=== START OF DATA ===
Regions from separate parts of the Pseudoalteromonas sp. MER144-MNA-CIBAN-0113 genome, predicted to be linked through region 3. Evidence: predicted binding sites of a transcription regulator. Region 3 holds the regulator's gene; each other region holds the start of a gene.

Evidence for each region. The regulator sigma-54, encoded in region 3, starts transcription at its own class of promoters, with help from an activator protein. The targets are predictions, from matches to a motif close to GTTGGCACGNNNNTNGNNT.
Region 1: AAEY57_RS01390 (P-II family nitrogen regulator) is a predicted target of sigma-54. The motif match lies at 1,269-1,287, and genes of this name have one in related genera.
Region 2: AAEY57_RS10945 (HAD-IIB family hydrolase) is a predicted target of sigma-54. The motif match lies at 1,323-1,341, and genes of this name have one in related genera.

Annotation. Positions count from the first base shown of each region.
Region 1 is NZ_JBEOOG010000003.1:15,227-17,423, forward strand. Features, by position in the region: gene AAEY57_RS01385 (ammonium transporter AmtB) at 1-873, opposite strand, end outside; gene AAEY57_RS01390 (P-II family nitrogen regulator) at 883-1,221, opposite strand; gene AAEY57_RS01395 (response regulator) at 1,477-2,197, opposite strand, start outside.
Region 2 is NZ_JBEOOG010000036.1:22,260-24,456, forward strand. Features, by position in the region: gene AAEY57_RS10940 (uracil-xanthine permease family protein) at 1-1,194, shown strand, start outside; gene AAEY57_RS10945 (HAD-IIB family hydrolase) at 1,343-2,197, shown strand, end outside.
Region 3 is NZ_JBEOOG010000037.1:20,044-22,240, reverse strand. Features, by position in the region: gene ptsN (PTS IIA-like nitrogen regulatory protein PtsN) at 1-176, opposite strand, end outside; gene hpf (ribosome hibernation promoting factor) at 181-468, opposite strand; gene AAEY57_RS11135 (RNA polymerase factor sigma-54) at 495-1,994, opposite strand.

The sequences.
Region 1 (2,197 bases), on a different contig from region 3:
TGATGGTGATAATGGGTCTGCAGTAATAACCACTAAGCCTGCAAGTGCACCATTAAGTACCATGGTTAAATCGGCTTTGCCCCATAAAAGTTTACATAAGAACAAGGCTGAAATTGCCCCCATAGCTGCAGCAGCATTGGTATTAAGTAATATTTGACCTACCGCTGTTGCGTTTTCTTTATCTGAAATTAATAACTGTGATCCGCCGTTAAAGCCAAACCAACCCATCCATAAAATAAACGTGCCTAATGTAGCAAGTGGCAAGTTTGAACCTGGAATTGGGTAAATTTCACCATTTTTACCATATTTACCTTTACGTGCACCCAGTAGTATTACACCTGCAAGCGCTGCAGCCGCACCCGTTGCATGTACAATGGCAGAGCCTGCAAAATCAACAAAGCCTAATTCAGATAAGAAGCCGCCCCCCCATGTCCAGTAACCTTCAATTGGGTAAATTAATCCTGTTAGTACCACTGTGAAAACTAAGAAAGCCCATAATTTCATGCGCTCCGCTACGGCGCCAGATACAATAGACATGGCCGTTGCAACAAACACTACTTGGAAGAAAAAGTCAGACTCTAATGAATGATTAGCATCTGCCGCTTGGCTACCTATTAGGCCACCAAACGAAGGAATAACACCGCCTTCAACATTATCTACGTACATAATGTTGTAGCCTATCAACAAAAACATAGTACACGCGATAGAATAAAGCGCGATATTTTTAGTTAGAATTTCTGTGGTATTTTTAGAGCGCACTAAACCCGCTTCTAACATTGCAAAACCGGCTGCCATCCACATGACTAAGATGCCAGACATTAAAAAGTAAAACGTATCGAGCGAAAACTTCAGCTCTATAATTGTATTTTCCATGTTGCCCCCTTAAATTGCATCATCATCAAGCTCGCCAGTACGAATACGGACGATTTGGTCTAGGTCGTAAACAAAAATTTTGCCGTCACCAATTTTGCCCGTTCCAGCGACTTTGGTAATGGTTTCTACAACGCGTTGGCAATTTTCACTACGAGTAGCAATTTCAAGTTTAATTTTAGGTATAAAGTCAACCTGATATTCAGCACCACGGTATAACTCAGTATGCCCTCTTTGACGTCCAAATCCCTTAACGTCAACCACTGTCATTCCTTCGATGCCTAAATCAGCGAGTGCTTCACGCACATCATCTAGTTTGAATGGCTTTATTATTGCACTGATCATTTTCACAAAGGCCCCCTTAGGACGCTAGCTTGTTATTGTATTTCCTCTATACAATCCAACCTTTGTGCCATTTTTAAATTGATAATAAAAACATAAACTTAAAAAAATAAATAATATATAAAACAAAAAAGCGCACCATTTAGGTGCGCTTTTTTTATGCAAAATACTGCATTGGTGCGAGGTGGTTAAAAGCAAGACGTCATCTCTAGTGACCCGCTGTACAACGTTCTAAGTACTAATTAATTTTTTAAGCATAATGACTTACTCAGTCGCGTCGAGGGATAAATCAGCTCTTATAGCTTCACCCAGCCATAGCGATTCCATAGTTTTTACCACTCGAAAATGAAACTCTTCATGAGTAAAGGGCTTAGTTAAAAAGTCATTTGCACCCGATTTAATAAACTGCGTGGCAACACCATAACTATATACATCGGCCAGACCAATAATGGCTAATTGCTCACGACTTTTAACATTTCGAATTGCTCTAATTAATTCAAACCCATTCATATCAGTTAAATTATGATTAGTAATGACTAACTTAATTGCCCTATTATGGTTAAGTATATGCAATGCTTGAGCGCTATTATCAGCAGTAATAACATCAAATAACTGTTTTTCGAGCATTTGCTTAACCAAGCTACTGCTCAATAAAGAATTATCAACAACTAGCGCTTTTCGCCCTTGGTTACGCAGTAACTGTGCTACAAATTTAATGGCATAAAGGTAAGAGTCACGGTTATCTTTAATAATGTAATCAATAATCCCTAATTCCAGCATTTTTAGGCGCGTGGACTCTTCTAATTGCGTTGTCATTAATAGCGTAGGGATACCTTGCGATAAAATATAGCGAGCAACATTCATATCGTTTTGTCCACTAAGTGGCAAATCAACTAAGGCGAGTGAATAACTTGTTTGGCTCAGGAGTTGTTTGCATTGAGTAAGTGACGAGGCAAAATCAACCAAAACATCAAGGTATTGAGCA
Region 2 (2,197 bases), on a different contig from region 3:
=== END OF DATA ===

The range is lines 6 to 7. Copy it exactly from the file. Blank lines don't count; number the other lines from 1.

Region 1 is NZ_JBEOOG010000003.1:15,227-17,423, forward strand. Features, by position in the region: gene AAEY57_RS01385 (ammonium transporter AmtB) at 1-873, opposite strand, end outside; gene AAEY57_RS01390 (P-II family nitrogen regulator) at 883-1,221, opposite strand; gene AAEY57_RS01395 (response regulator) at 1,477-2,197, opposite strand, start outside.
Region 2 is NZ_JBEOOG010000036.1:22,260-24,456, forward strand. Features, by position in the region: gene AAEY57_RS10940 (uracil-xanthine permease family protein) at 1-1,194, shown strand, start outside; gene AAEY57_RS10945 (HAD-IIB family hydrolase) at 1,343-2,197, shown strand, end outside.